Congress has also requested that the FCC provide it with a report on the state of competition in the Audio Marketplace. As we wrote here and here, we expect that, while this report is directed to Congress so that it can use this information in assessing statutory changes, as the report will be prepared at the same time as the FCC is working on the Notice of Proposed Rulemaking in its next Quadrennial Review which will likely review the radio ownership rules, the facts gathered in preparing the report to Congress are likely to be important in the Quadrennial review. Comments on this report to Congress are due September 24.

The potential for changes in the Children’s Television rules, particularly the rules mandating three hours of weekly educational and informational programming directed to children on each programming stream broadcast by a TV station, are being reviewed by the FCC. Comments on the FCC’s Notice of Proposed Rulemaking looking at potential changes in these rules (about which we wrote here) are also due September 24.

As the Incentive Auction repacking marches on (with the testing period for repacked stations in Phase 1 of the repacking starting in September), the FCC is also considering the reimbursement of expenses incurred by LPTV stations, TV translators, and FM broadcasters whose operations are affected by the repacking. Comments are due September 26 on the FCC’s proposals on eligibility and administration of the finds to reimburse these stations. See our article here for more details on these proposals.

Commercial radio stations that have been paying the newest Performing Rights Organization, GMR, under an interim license while litigation continues between GMR and the Radio Music License Committee (RMLC) to determine if GMR should be subject to any sort of antitrust regulation, have an interim license that expires at the end of September (see our article here). As the litigation is unlikely to be resolved in the next few months, GMR is reportedly offering yet another extension of its interim license through March 31, 2019. Look out for notice of that extension directly from GMR but, if you have not received it, you may want to reach out to them before the end of the month.

And watch for the agenda of the FCC meeting on September 26. That agenda should be released next week, and we will see what broadcast items may be on it just in time for the Radio Show at the end of the month. Plenty of issues to keep broadcasters busy. As always, check with your legal advisor to make sure that there are no other legal issues that may affect your station’s operations.


John Grant: ‘I’m sensitive. I spent a lot of time trying to destroy that’

Delivered... Dave Simpson | Scene | Mon 27 Aug 2018 1:00 pm

The rollercoaster-loving, Chris-Morris-worshipping songwriter is back with more mordantly funny and exquisitely painful songs about nationalism, Chelsea Manning and love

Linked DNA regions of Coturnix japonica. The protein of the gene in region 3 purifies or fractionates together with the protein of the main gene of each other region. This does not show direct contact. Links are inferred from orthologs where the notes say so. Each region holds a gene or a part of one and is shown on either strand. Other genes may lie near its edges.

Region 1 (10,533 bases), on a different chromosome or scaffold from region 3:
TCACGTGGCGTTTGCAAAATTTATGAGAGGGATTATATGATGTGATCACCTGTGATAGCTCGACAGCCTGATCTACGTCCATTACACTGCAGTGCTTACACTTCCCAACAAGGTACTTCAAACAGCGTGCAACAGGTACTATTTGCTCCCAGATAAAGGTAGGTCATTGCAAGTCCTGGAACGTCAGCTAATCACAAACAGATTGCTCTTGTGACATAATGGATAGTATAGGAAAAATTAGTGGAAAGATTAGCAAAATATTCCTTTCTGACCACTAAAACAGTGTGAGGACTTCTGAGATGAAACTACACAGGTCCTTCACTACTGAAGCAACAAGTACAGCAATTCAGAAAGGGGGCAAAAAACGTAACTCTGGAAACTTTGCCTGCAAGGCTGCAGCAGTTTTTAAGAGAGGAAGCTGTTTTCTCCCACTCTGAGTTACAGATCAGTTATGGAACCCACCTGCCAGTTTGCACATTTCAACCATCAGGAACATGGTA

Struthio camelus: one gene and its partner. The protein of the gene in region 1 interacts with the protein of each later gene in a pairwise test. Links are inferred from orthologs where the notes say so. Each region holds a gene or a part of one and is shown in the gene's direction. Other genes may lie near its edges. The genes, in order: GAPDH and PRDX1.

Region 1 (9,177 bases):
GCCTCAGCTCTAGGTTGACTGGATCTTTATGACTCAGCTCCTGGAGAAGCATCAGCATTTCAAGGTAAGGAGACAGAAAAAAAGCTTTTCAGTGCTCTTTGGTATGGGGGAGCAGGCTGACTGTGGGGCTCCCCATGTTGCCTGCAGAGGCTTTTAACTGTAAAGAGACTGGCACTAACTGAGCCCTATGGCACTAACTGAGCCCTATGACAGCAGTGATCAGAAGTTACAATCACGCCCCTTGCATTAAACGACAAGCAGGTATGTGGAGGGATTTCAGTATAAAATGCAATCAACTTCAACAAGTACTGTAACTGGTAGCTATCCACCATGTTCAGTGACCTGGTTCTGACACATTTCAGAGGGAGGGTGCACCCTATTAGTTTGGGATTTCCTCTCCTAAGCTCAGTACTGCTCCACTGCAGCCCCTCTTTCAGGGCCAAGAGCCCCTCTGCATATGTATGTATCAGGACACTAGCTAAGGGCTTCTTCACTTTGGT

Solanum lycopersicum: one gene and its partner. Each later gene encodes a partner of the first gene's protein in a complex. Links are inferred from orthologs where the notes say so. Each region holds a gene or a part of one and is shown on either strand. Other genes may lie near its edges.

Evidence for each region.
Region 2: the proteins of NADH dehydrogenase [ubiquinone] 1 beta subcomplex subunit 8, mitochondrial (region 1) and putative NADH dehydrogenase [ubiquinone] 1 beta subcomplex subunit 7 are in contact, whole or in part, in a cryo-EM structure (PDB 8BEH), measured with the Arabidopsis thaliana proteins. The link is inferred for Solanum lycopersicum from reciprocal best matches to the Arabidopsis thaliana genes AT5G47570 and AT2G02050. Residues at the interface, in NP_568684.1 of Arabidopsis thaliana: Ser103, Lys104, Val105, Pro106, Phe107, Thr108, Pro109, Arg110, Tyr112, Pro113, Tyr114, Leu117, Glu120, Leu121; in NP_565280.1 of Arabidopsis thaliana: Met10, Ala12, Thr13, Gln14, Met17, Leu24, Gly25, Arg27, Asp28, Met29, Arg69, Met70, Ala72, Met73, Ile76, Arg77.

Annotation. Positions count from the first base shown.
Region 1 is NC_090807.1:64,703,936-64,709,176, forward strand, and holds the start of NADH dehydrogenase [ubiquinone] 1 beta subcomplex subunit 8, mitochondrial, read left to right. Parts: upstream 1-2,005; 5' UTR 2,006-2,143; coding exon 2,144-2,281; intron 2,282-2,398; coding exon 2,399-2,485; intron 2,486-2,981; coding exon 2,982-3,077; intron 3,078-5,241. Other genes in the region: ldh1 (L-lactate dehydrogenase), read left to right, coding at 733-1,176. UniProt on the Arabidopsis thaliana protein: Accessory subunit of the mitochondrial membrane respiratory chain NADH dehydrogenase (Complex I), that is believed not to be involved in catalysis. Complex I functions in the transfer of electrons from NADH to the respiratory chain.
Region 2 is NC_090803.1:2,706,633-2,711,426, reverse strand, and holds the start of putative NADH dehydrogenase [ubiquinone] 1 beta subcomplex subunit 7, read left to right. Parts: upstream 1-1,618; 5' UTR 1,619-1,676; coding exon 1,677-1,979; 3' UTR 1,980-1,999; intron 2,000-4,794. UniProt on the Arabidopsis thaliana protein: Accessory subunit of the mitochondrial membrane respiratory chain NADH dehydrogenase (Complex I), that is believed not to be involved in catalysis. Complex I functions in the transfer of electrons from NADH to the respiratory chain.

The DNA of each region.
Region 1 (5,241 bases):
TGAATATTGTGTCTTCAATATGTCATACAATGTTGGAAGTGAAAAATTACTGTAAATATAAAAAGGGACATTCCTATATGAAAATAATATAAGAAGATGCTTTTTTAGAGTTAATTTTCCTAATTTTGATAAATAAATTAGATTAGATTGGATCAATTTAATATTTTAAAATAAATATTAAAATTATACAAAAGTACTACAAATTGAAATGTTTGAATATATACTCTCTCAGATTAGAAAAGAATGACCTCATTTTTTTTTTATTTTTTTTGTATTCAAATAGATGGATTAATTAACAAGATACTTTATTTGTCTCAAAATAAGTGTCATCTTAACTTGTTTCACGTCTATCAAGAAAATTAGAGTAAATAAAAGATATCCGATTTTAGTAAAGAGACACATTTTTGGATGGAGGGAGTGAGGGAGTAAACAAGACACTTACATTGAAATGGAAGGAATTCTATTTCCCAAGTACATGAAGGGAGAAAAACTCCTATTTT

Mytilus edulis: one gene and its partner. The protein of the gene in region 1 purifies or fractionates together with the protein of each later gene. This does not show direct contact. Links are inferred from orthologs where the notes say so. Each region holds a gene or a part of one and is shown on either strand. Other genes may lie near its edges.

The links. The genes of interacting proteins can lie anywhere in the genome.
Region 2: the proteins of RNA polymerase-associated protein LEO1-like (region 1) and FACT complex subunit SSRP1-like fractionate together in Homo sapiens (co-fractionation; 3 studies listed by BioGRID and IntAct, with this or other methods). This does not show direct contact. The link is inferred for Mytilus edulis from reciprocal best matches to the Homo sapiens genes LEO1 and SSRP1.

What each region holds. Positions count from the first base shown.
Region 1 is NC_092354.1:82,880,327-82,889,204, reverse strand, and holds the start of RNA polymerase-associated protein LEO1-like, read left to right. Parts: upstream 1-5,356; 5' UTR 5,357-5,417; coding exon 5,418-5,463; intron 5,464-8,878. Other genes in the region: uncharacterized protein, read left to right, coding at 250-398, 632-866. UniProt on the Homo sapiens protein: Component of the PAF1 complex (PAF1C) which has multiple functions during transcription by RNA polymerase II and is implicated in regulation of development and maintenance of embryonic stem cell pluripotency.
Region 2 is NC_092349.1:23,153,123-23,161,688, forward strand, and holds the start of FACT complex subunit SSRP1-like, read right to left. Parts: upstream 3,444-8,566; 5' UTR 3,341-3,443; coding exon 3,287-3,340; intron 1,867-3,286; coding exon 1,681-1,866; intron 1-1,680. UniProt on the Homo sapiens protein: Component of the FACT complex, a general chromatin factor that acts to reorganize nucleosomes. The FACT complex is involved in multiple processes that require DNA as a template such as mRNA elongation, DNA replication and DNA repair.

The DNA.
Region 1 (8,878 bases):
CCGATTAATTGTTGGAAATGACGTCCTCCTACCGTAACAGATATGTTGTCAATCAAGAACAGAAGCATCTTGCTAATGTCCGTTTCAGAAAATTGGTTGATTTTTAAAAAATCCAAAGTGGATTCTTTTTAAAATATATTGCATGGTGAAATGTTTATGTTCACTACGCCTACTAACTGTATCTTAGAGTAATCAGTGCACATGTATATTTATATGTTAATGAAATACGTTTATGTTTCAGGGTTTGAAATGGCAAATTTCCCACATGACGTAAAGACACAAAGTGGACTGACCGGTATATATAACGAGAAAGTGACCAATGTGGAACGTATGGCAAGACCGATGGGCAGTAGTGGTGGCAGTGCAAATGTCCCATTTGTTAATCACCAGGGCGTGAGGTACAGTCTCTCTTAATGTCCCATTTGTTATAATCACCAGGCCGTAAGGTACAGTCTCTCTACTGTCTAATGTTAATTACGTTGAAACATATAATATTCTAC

John Grant was born in 1968 in Michigan and raised in Colorado, in a Methodist household that disapproved of his homosexuality. His mother, who died of lung cancer in 1995, called him a “disappointment”. He was a drug addict, the frontman of the Czars and a waiter before releasing three acclaimed solo albums of heartfelt melancholy and exquisitely raw lyrics that resulted in a Brit award nomination in 2014 for best international male solo artist. He says his new album, Love Is Magic, is “more of an amalgamation of who I am” and captures “the absurdity and beauty of life”.

On Love Is Magic, you collaborate with the electronic artist Benge [Ben Edwards, who plays in Wrangler with the former Cabaret Voltaire man Stephen Mallinder]. How did that come about?
I had an amazing time doing the Creep Show album with them last year and we clicked. I felt he could help me realise my vision. When Wrangler opened for me at the Royal Albert Hall, I went on stage to remind everybody that they were seeing British royalty. I wasn’t talking about myself!

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The Rehabilitation of MIA – VICE

Delivered... "Indian Electronic Music" - Google News | Scene | Mon 27 Aug 2018 9:55 am


The Rehabilitation of MIA
By the time you reach Kala's penultimate showpiece–the breakout single 'Paper Planes'–you've pretty much gone through the evolution of the Indian electronic music scene since 2012. Born Mathangi 'Maya' Arulpragasam to Sri Lankan Tamil parents, M.I.A ...

The Rehabilitation of M.I.A – VICE

Delivered... | Scene | Mon 27 Aug 2018 8:00 am
The Rehabilitation of M.I.A  VICE

It's time to reassess the cancellation of the world's most recognisable immigrant pop-star.

The Rehabilitation of MIA – VICE

Delivered... | Scene | Mon 27 Aug 2018 8:00 am
The Rehabilitation of MIA  VICE

It's time to reassess the cancellation of the world's most recognisable immigrant pop-star.

The Rehabilitation of M.I.A – VICE

Delivered... | Scene | Mon 27 Aug 2018 8:00 am
The Rehabilitation of M.I.A  VICE

It's time to reassess the cancellation of the world's most recognisable immigrant pop-star.